Houthis abduct, deport hundreds of migrants from Sanaa

Houthis abduct, deport hundreds of migrants from Sanaa
More than 220 African refugees have been kidnapped from outside UN offices in Sanaa during the past few hours and taken to an unknown destination. (File/AFP)
Short Url
Updated 04 April 2021

Houthis abduct, deport hundreds of migrants from Sanaa

Houthis abduct, deport hundreds of migrants from Sanaa
  • Of the migrants who were kidnapped, 55 were women
  • The motive for their kidnapping is not clear

AL-MUKALLA: Iran-backed Houthis have kidnapped and forcibly deported hundreds of African migrants from the Yemeni capital Sanaa in the past 24 hours, forcing them to cross into government-controlled areas in a bid to suppress demands for an investigation into a deadly fire at a detention center, activists and local media said.

On Saturday, the militia seized dozens of African migrants in the city, a day after brutally breaking up a protest by hundreds of people outside the UN office. 

Arafat Jibrel Bakre, an Ethiopian lawyer and activist based in Eritrea, told Arab News that Houthi operatives on Saturday forced dozens of African migrants off public buses and began preparations to deport them to government-controlled areas.

“The Houthis stopped buses, asked black-skinned passengers to get out and then pushed them into their vehicles,” she said.

Bakre said that the militia has launched a crackdown on African migrants protesting against mistreatment and calling for a probe into a fire at migrant holding detention in Sanaa on March 7 that claimed the lives of least 60 migrants, most of them Ethiopian.

On Friday, the Houthis kidnapped more than 200 African migrants, including 55 women and 11 children, who had been camping outside the UN High Commissioner for Refugees office in the capital, demanding an investigation into the deadly fire.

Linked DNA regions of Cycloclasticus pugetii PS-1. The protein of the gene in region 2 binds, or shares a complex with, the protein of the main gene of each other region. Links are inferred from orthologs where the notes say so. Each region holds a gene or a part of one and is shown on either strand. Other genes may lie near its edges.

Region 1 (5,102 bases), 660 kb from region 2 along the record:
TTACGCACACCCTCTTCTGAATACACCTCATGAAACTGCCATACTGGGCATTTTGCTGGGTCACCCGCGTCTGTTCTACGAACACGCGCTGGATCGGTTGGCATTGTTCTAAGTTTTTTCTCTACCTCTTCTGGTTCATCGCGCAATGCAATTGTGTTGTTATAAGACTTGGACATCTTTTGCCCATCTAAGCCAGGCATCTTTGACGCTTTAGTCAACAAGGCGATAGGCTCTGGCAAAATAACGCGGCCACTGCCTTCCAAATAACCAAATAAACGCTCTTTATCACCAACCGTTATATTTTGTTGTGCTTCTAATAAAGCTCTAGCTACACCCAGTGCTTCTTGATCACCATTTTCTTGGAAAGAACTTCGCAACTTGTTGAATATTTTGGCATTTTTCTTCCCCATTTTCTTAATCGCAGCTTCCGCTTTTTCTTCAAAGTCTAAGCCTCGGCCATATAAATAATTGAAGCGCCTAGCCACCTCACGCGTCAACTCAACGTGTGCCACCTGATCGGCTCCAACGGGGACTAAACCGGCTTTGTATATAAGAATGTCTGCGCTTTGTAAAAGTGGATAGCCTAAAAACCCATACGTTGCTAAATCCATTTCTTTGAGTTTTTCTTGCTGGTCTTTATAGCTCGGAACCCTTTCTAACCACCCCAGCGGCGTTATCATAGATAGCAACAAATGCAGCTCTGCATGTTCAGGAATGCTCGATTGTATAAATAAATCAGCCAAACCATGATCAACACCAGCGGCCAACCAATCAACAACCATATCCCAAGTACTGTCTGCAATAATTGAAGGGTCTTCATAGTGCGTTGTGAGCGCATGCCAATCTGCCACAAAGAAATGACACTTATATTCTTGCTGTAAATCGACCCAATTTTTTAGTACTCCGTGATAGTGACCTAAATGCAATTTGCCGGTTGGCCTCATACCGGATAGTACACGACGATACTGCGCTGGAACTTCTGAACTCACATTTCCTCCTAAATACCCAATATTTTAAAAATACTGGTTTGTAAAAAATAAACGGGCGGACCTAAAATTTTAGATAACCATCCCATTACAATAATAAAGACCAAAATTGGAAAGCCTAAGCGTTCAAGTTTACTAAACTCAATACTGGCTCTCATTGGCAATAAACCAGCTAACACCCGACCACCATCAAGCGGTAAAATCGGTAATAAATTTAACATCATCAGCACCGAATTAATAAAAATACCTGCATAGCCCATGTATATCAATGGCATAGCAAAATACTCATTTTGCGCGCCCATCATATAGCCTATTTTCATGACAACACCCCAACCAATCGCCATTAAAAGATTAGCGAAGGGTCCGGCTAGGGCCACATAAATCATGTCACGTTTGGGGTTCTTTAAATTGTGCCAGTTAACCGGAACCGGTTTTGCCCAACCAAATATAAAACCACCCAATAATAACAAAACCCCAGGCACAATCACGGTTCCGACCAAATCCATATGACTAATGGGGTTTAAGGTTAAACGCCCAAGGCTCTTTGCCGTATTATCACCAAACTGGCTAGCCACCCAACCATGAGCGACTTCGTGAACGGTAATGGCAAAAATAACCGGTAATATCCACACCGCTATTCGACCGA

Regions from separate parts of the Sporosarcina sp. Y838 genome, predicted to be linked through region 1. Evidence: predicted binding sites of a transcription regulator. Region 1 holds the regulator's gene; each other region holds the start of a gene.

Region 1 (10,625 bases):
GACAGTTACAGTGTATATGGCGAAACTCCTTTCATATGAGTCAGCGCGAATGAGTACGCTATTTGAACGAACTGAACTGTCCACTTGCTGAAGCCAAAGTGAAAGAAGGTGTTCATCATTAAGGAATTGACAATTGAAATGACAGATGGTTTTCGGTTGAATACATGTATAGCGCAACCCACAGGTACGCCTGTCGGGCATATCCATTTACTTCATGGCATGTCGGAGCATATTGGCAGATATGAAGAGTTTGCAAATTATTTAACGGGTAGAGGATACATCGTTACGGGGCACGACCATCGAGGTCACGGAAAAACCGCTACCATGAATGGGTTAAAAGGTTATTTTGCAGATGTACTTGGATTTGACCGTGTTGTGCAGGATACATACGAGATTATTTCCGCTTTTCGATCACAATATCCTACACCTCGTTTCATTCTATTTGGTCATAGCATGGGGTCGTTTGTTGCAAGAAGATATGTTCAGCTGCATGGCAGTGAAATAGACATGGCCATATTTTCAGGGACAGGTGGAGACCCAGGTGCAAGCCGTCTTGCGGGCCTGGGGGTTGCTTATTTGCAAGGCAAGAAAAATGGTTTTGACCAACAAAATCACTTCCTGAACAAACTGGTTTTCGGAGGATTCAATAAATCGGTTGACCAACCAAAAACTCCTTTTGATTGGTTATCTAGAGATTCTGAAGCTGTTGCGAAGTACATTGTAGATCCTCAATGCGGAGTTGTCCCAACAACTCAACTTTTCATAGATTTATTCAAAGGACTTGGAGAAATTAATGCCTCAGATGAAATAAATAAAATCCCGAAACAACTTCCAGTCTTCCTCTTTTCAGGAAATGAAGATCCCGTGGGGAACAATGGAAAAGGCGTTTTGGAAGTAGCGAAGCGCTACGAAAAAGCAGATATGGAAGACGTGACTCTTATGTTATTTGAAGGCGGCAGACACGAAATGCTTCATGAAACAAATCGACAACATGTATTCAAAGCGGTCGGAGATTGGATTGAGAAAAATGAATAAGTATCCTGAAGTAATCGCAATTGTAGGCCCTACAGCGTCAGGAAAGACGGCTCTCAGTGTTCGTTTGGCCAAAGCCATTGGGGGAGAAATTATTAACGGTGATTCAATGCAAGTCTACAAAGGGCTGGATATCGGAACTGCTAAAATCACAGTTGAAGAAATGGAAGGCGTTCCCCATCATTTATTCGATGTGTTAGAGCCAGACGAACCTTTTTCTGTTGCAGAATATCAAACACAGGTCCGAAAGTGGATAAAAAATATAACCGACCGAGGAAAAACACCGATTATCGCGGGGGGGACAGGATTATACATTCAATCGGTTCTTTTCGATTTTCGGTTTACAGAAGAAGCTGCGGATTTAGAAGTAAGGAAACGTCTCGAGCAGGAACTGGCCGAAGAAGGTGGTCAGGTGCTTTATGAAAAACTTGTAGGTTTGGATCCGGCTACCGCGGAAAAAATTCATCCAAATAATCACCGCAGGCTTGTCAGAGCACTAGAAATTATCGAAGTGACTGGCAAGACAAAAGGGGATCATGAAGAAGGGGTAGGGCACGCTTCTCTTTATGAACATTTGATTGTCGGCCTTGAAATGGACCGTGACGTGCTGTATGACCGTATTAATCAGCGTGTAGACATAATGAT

According to residents, activists and local media, the Houthis surrounded the gathering before firing live ammunition. The militia then seized the migrants and forced them into large vehicles.

“Many people were wounded,” Bakre said.

Kidnapped migrants were taken to a police station in Thamar province, where the Houthis took their fingerprints and threatened to punish them if they returned to Sanaa.

The migrants were later taken to an area between Taiz and Lahj.

“Some of the abducted women locked their children inside homes in Sanaa before going to the sit-in to give food to their siblings,” Bakre said.

Shortly after storming the protest on Friday, the Houthis kidnapped 140 migrants from their homes in Sanaa’s Hadda street and took them to the same police station in Thamar before dumping them in Taiz.  

“The first group of the expelled migrants arrived in Aden today. They had not eaten since Thursday night,” the Ethiopian lawyer said, adding that some of the expelled migrants urged her to alert the international community about their ordeal.

“They want justice, compensation and to be able to bury those killed in the fire,” she said. 

Local media said on Saturday that hundreds of African migrants have been deported from areas under Houthi control and forced into government-controlled areas.

Yemen Press Network (Yazaan) published a video showing dozens of women, children and men expelled from Sanaa walking along a road toward government-controlled areas in southern Yemen.

Local and international right groups blame the Houthis for the deaths of dozens of African migrants after explosive devices were thrown inside their overcrowded detention center in Sanaa on March 7.

The incident sparked global outrage, and prompted the Yemeni government, Western diplomats and activists to call for an international investigation.

Desert Storm: 30 years on
The end of the Gulf War on Feb. 28, 1991 saw the eviction of Iraq from Kuwait but paved the way for decades of conflict